04 Oct


We are glad to see that the Cape Fear Steamboat Company have determined to put the steamer Chatham, Capt. Hurt, regularly on the line between this place and Wilmington, with stated hours of starting from each place. This will be a great convenience to the traveling public. The Chatham, although before fitted up in neat style for the accommodation of passengers, has received lately several handsome additions to her appearance, and will be used principally for passengers. See advertisement.

[NORTH CAROLINIAN — January 25, 1851]



The Cape Fear commenced rising on Saturday last, at about 8 o’clock, and continued to rise until Sunday night, at which time it had risen 40 or 50 feet, and not far short, if any, of the great freshet of 1840.

Immense quantities of timber, trees, and trash of all kinds, passed Fayetteville during that time. Much damage has probably been done to the river lands by washing off the top soil, and great damage to all persons having property within reach of the waters. Forty or fifty feet in 36 hours is tremendous rising. According to marks set, the flood rose 12 inches an hour, even after it had in many places overflowed the lower banks; for the Cape Fear has two tiers of banks, the lower of which it never overruns unless at a great fresh.

An old resident informs us that in a freshet just like this, which occurred in August, 40 or 50 years ago, a man named Hold living near Buckhorn Falls, met a most distressing death. He was on a small island after his cattle, when the freshet overtook him. Finding the water rising on him fast, he climbed a tree in hope of assistance. Finally he was discovered, but no effort was made to save him, and he perished in the fork of the tree!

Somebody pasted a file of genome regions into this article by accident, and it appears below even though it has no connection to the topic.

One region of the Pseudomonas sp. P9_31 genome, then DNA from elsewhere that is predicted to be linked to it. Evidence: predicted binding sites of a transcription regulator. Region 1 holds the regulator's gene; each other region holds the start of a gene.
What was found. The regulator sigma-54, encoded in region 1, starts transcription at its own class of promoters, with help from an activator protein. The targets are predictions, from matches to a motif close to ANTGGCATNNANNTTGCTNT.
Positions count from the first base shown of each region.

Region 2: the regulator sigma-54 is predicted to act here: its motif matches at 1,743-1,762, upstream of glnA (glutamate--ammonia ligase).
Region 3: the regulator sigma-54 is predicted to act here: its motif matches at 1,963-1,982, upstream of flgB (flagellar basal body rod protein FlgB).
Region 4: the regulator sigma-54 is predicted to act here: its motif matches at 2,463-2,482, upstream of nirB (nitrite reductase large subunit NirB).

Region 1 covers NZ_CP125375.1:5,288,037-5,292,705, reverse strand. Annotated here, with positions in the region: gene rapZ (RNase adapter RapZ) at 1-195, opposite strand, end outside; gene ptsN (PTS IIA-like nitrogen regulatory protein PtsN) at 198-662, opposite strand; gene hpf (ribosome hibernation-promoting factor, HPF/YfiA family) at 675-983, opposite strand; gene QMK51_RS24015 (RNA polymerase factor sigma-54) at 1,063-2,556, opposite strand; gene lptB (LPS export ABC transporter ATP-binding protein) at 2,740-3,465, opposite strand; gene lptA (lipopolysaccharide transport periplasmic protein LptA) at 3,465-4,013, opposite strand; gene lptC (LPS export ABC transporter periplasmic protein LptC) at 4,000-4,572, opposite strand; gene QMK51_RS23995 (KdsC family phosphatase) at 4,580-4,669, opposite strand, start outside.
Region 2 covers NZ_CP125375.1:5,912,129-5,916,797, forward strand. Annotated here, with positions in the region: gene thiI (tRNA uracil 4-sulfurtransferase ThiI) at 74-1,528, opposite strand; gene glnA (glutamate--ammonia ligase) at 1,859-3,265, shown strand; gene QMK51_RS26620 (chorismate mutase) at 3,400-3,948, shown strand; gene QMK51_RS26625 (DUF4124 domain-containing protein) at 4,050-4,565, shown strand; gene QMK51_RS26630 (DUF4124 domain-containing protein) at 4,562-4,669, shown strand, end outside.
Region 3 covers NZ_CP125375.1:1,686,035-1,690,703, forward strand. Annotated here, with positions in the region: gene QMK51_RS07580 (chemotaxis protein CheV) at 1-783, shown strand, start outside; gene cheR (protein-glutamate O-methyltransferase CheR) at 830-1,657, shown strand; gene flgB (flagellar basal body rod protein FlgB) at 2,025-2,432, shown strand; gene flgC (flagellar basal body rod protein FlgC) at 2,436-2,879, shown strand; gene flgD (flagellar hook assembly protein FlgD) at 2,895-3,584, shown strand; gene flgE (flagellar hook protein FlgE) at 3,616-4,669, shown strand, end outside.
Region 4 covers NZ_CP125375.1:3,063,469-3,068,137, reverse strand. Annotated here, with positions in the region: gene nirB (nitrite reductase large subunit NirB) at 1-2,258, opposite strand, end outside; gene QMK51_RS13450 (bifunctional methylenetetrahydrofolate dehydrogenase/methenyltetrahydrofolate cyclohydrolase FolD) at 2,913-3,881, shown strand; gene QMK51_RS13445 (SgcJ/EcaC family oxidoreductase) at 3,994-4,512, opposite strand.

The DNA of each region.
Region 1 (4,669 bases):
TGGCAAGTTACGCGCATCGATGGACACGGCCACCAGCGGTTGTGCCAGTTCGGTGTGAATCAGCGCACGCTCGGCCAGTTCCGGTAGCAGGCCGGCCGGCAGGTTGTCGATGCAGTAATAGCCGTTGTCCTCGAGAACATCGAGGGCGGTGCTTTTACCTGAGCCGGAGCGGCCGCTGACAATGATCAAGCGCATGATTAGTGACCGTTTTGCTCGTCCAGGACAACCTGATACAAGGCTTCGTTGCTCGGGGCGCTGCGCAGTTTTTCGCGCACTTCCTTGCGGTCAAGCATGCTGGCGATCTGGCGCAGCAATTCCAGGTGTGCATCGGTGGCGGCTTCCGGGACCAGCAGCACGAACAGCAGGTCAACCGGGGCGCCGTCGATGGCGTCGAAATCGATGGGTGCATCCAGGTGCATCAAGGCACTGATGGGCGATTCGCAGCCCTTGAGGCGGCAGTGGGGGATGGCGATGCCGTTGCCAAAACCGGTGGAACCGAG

There is nothing more alarming or distressing than a sudden rise of water.

We learn from the Cheraw Gazette that the Pee Dee was much swollen, the water rising higher than ever before known. Consider the damage done to plantations and stock.

[NORTH CAROLINIAN — March 15, 1851]


We learn from boat owners that the last freshets have deposited so much mud at and below the wharves at Fayetteville, that unless the rains keep up regular, there will soon be great difficulty in navigating the river, if not a suspension.

A Question. — Some time ago, we learn, the navigation company exhibited drawings of, and proposed buying, a dredging machine. Nothing is said about it now, and we are desired to ask if the company have given up the project. It is said that with such a machine navigation could be accomplished at all times, and the boat owners would probably submit to an increase of toll, if necessary, to insure such an end.

[NORTH CAROLINIAN — April 5, 1851]

Private Acts

To amend an act incorporating the Cape Fear and Deep River Steam Boat Company. Changes the name to that of “The Brother’s Steam Boat Company.”

[NORTH CAROLINIAN — January 1, 1853]

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